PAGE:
New Orleans-based First NBC Bank (NASDAQ:FNBC) was seized by regulators on Friday, with the Louisiana Office of Financial Institutions handing the bank to the Federal Deposit Insurance Corp. The FDIC will mail $1.4 billion in checks, including interest accrued through Friday, to depositors beginning Monday. No depositor will lose money. First NBC Bank had about $4.74 billion in assets and $3.54 billion in deposits, as of Dec. 31.
The event is the costliest bank failure since the financial crisis. The last time the FDIC paid more than $1 billion to absorb losses was when two banks in Puerto Rico failed in 2010. During the 2010 peak of the Great Recession, regulators shuttered 157 banks, the most in any year since the savings and loan crisis two decades earlier. The previous year, 140 banks were closed. Since then, bank closures have been infrequent.
The cleanup costs for the failure is estimated at $1 billion. That loss comes from the difference in the FDIC’s obligations and what it can expect to collect from the assets. The FDIC was only able to sell part of the bank to Hancock Holding Co. of Gulfport, Mississippi. It must now dispose of roughly $2.5 billion in assets that Hancock didn’t want. FDIC spokesman David Barr said Hancock was the sole bidder.
Hancock bought $1.6 billion in deposits and $1 billion in assets, planning to fold the First NBC branches into its own operations. According to the plans, Hancock will place First NBC’s 24 Louisiana branches into its Whitney Bank unit and First NBC’s five Florida Panhandle branches into its Hancock Bank unit. For the time being, depositors and borrowers can continue to do business with their current branches.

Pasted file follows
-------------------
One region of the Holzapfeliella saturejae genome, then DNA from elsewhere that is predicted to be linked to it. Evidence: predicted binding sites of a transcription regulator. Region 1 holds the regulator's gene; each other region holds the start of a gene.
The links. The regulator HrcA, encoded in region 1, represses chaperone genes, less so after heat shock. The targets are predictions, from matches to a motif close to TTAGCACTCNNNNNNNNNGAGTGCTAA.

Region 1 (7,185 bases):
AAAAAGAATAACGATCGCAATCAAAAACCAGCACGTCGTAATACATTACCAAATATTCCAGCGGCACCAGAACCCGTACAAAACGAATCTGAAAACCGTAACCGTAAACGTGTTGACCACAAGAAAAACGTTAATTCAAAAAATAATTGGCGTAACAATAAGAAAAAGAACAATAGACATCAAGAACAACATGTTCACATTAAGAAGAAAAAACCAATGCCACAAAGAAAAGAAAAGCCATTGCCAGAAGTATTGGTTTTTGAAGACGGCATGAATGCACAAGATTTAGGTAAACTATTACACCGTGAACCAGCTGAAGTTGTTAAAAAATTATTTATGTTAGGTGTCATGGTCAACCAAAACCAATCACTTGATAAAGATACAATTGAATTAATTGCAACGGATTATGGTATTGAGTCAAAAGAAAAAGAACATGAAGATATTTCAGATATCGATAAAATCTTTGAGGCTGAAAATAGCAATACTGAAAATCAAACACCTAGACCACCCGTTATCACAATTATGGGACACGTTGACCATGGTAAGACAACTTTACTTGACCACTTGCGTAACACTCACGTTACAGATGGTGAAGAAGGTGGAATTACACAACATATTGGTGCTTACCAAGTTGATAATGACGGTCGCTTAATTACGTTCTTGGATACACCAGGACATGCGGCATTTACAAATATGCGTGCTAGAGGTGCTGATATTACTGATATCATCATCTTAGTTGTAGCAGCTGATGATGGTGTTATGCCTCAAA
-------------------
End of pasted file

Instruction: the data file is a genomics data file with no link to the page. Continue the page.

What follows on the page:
Hancock CEO John Hairston said of the deal, “It’s a really big growth opportunity for our company.” The acquisition of the accounts will make Hancock’s Whitney unit one of the largest banks in metro New Orleans by deposits. Hancock previously purchased $1.3 billion in loans, $400 million in deposits and nine branches from First NBC earlier this year during First NBC’s attempt to avoid failure. This was the fourth failure of a federally insured bank this year.
The closure of the bank comes three days after the lender reported accounting issues dating back to at least 2015. First NBC, founded in 2006, was unusually reliant on projects revolving around federal tax credits for low-income or less developed areas. It got into trouble when regulators decided the bank was overstating the value of those tax credits, forcing a write down in their value. The bank was ordered to raise capital, but increasing loan losses sealed the bank’s fate. Shares of the lender, which closed at $2.65, were trading at 20 cents in after-market hours on Friday.